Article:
Organic and biodynamic drinks - analysis
Going green hits the mainstream as more consumers look for organic and biodynamic drinks
People want to know more about what they are drinking – and they are increasingly using technology to find out. That’s the general feeling when it comes to trends in organic and biodynamic drinks. Not only that, but the practices go hand in hand with wider sustainability measures.
Virgin Wines reports that between January and October 2021, the company sold 51.1% more biodynamic and organic wine than during the same period in 2019.
“The rise in popularity likely comes down to consumers being more aware of protecting the environment and what they are putting into their bodies,” says wine buyer Sophie Lord. “Many wine drinkers are keen to drink wines made from grapes that are untouched by any sort of chemicals, produced in vineyards prioritising the ecology of their land.
“L’Emigre Blanc 2020 and Trabajemos Organic Tempranillo 2019 are two of our highly-rated customer favourites.” For family-owned Venetian wine producer Masi, the pandemic has escalated what it sees as a rediscovery of “the value of authentic things”. Organic products are among a few elements Masi notes are becoming more important as part of the pandemic, including transparency, sustainability, authenticity and how our actions affect others and the planet.
And so the company has released a new line of organic wines, Fresco di Masi, bottled in 100% sustainable packages. The wines are fermented using natural yeasts present in the grapes and they are unfiltered, unoaked and cold settled before bottling.
Giacomo Boscaini, export manager and Masi family member says: “With Fresco di Masi, we wanted to set a new benchmark for the Veneto wines of tomorrow and create wines made with the simplicity of former times, but to today’s high-quality standards.”
Stefano Girelli, managing director of TWP Wines, says consumers are also so much more informed these days, thanks to technology. “Choice is much wider due to the internet too, and if they can’t see what they want on the shelf, they will go online and buy it that way – it’s so much easier,” he adds.
Thinking ‘organic’ is now in a permanent mindset for consumers, he believes.
“It would be great if retailers would massively adopt QR codes, giving the consumer direct access to product information and practices, and the producer can constantly update the info.”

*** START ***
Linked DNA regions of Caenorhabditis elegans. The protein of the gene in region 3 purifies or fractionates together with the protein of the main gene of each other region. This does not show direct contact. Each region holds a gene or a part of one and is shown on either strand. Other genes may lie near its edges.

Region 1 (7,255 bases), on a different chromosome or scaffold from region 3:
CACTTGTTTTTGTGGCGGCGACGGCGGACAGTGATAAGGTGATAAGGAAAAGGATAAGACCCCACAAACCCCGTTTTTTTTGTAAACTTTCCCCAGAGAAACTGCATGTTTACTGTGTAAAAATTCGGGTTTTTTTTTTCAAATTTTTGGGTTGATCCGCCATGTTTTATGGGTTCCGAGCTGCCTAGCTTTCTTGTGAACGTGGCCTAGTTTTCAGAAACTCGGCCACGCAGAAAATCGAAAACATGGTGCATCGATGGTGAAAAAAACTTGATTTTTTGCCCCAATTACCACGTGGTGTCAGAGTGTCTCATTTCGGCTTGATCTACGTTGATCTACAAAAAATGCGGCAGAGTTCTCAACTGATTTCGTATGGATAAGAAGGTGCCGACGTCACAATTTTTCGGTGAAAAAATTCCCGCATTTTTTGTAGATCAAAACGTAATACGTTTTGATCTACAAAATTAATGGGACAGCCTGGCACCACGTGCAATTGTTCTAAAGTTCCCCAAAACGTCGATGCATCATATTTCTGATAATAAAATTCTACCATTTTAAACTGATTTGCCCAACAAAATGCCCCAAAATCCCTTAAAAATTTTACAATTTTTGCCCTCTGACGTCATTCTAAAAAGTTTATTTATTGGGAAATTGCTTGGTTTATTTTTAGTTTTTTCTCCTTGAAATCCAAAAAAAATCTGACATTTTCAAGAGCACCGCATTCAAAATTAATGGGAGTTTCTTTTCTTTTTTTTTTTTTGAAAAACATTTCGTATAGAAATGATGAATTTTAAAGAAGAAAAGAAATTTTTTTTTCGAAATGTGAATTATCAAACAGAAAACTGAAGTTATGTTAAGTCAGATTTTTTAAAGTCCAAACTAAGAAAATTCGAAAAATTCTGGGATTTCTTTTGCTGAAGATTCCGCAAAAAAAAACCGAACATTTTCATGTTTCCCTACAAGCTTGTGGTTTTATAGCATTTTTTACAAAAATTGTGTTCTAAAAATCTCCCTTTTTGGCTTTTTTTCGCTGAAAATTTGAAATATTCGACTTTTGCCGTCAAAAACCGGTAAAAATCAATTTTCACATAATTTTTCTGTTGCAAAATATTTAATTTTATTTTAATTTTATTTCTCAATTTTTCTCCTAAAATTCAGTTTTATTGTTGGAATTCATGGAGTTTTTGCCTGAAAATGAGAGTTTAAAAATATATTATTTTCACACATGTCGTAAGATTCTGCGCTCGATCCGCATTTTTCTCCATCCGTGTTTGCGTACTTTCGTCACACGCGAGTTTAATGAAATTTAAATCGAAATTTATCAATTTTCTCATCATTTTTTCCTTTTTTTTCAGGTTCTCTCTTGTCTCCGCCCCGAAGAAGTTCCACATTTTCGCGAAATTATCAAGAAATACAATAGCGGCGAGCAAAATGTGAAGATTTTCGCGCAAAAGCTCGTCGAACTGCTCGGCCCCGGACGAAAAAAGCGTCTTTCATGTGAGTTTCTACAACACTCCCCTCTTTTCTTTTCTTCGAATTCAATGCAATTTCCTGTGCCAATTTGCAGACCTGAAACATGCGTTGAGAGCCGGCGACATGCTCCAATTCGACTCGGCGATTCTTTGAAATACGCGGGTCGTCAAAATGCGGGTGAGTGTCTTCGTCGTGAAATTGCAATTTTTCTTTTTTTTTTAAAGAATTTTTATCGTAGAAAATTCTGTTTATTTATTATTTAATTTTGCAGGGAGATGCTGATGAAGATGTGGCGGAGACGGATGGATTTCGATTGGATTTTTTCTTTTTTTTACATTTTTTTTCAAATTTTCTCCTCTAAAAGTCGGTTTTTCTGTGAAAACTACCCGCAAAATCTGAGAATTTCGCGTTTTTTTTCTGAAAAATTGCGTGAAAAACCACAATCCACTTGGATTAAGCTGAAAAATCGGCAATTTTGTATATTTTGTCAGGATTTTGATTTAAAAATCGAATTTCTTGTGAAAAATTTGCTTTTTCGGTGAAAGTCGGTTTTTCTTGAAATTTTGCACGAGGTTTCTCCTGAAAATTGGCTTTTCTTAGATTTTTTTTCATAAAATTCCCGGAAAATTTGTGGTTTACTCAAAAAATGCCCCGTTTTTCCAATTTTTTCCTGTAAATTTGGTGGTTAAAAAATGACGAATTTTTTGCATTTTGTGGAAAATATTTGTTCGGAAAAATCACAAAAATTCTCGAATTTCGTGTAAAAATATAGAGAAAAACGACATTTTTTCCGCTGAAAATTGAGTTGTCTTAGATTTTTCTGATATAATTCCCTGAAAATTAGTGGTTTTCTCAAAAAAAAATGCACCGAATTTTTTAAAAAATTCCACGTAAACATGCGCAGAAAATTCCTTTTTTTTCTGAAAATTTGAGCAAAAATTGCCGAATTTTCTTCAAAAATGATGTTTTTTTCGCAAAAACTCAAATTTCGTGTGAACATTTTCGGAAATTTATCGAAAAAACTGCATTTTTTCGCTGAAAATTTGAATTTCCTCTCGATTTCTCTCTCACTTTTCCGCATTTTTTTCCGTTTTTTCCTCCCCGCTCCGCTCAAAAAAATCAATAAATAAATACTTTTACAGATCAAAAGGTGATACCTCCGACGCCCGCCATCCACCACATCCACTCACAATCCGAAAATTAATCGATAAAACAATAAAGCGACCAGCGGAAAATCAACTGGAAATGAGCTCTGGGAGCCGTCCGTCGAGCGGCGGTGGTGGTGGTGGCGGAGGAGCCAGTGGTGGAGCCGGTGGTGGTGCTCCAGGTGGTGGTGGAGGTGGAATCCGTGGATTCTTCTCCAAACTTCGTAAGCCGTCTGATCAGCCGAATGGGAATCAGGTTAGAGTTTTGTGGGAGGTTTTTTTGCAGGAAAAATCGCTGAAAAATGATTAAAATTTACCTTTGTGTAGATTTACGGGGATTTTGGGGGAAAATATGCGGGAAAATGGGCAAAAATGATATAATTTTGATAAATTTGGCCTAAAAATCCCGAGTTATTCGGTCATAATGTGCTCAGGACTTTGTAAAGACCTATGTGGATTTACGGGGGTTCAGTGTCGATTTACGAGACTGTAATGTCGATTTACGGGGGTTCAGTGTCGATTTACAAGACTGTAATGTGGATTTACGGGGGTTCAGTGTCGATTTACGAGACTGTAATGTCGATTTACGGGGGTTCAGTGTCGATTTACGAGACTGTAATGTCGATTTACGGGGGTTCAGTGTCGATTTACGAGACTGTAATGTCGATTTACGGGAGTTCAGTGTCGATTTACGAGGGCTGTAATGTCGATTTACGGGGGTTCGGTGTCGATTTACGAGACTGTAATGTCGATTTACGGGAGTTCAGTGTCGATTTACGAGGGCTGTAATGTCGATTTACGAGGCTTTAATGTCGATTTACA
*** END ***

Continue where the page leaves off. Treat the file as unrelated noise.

Girelli highlights Sicilian range Purato, which he says stands out on the shelf as “clearly organic”.
“I think the days of having organic sections in shops are gone now. Organic wines should feature in the main sections of the shelves and I think people will increasingly choose organic over non-organic and are prepared to pay something more for it.”
Organic is now so mainstream that even ’90s pop icon Gary Barlow is in on the action. In October, the Take That star released two organic Spanish wines – a white and a red. “I am a huge supporter of organic produce and farming and it was very important to me that the grapes used in my wines are certified organic, so that they are not only sustainable but also as authentic to the local vineyards as possible,” he is quoted as saying.
Elsewhere, Ehrmanns Wine announced the launch of Beefsteak Club Rare – an organic Malbec from a single vineyard in Mendoza.
More so than ever, the world of biodynamic and organic viticulture plays into wider sustainability initiatives.
Argentina’s Domaine Bousquet has around 300ha of its own certified organic vineyards and has converted more than 1,000ha of growers who supply the company.
“Besides organic and biodynamic is our sustainable farming approach at Domaine Bousquet, which helps us to absorb all the CO2 emissions in the atmosphere to improve our environment,” explains Labid Ameri, co-founder & president of Domaine Bousquet.
“This is an important point because farms that use pesticides work the other way around; pesticides make the land expel CO2 and not absorb it.”